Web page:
Why is the Markbass TTE 500 less expensive?

Discussion in 'Amps and Cabs [BG]' started by Laklndad, Oct 9, 2016.

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  1. Laklndad

    Laklndad

    Oct 11, 2015
    Noticing some online prices for the Markbass TTE 500 are pretty cheap especially if you compare it with other Markbass amps. Mostly your Used prices. Saw one for four ninety nine. Maybe I'm not familiar with the price point but wondering if they have lost there appeal?
     
  2. StayLow

    StayLow

    Mar 14, 2008
    Could you post a link please?

    Could be because of the styling change, now called TTE 501.

    The TTE amps weren't exactly popular, which is a real shame 'cuz they look and sound great.
     
  3. Laklndad

    Laklndad

    Oct 11, 2015
    yeah, I saw that the 501 replaced the 500.
     
  4. StayLow

    StayLow

    Mar 14, 2008
    If it interests you, pick one up. They're functionally identical. The 500 looks way cooler while the 501 is more resistant to liquids.

    I have many Class D amps (GK, Mesa, several MarkBass, Fender) and while others have more features and enjoy far more popularity, and are smaller if that matters to you, the 501 is my favorite. Wouldn't mind trying the new Fender Bassman with classic look and OD channel.
     
    Last edited: Oct 27, 2016
  5. Aussie Mark

    Aussie Mark I come from a land down under

    Oct 26, 2002
    Sydney, Oz
    Endorsing Artist: Fender; O'Neill Amps; Cave Passive Pedals
    I own both the TTE500 and the Bassman 500. The Bassman looks nicer, especially when paired with one of the Bassman Neo cabs, and sounds excellent, but for me the TTE500 is even better sound-wise. Having the second channel probably gives the Bassman the overall edge over the TTE500, but the TTE500 is a fabulous amp.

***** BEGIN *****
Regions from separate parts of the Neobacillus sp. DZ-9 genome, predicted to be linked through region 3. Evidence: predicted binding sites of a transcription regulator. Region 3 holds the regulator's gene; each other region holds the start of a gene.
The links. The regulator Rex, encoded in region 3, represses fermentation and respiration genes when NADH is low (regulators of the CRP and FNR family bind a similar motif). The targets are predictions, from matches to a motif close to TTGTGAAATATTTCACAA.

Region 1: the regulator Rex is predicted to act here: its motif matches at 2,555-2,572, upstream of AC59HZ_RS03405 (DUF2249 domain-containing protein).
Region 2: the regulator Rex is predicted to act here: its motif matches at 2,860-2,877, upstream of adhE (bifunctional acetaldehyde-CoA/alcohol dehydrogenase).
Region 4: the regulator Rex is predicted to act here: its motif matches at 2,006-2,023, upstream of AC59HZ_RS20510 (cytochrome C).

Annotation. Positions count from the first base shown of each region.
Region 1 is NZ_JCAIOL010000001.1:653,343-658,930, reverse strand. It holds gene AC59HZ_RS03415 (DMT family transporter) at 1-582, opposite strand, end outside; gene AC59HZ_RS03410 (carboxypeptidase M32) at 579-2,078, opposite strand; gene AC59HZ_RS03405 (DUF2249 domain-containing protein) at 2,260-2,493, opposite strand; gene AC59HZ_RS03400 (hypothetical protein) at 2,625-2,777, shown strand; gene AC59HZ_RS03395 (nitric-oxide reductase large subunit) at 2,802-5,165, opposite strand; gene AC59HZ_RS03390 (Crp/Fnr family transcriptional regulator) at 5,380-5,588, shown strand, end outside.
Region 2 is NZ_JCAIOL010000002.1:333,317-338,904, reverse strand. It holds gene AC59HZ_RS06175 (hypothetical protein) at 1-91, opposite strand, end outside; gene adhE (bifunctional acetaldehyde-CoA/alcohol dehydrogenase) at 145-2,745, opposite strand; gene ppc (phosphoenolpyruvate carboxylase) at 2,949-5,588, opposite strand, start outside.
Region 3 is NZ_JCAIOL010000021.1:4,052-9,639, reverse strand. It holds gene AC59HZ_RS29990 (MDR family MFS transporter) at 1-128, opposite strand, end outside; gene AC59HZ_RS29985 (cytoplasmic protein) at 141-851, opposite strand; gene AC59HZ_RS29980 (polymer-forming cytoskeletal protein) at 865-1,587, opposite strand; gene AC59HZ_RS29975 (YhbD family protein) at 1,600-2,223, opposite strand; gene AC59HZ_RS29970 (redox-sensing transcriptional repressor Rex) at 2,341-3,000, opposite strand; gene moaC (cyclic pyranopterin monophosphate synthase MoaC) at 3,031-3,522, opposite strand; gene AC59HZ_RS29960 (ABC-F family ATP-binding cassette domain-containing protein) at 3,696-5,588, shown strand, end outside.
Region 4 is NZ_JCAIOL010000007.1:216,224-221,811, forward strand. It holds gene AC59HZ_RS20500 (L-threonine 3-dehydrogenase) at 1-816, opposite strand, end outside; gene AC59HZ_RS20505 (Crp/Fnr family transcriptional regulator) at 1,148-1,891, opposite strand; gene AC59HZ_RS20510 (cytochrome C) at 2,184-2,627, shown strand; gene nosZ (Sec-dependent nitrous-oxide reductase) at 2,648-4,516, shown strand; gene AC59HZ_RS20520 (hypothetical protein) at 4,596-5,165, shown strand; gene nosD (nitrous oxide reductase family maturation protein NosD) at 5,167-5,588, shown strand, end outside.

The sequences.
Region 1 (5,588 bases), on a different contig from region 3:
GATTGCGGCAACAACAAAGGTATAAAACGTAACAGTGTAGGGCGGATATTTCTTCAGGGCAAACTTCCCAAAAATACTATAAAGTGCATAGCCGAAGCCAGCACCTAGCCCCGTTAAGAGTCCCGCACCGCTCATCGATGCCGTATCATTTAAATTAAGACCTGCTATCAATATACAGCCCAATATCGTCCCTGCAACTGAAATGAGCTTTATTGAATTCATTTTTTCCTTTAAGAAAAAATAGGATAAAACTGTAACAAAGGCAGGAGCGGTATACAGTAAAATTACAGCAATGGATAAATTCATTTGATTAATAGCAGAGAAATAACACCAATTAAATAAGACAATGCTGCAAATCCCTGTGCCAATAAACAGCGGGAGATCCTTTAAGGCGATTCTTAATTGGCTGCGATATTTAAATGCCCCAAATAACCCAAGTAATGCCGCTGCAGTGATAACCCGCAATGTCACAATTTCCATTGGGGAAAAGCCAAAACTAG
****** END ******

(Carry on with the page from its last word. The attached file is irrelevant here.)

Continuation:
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  6. StayLow

    StayLow

    Mar 14, 2008
    Thanks. I've never used a 2nd channel, not even for heavy rock or soloing, so that feature isn't important to me. I prefer the form factor & size of the TTE too. I'd just be curious how the Bassman sounds. Didn't care for the overdrive/distortion on the Rumble amp; any idea if it's the same circuit in the Bassman?
     
  7. Laklndad

    Laklndad

    Oct 11, 2015
    From my original post I saw a used TTE500 on Guitar Center but it's not there anymore. It was a pretty low price so there might have been a reason for that. Someone had said if you want more headroom, the TTE500 is not your amp. They were referring to any volume past 10:00 o'clock which was a nice saturation but it had less headroom past this volume. But from reading your posts this sounds not enough of an issue. What volume level do you use on the TTE500, not withstanding your typical variables such as active, passive, eq?
     
  8. kasbrey

    kasbrey

    Aug 23, 2002
    York UK
    The 500 is Class A and the 501 is Class D.

    I had a TTE 500 and now have a TTE 801. The 500's voicing has a lot less bottom end than the 801. I have not tried a TTE501 though,
     
  9. StayLow

    StayLow

    Mar 14, 2008
    It would've been used, but otherwise should've been clean and working perfectly at that price. Had I seen it, I'd have bought it. With patience you can find used pricing under $600 and around $500, often with a gig bag.

    There's an M-Audio bag that fits it perfectly, has lots of extra pockets, can be carried like a backpack, and isn't gaudy like the MarkBass bag. Best of all, you can carry it upright which is easier than horizontally the way the MarkBass gigbag handle is. Another thing I prefer on the TTE to the Bassman's design is the TTE has its handle on the side. Makes for an easier carry and leaves room for things on top of the amp.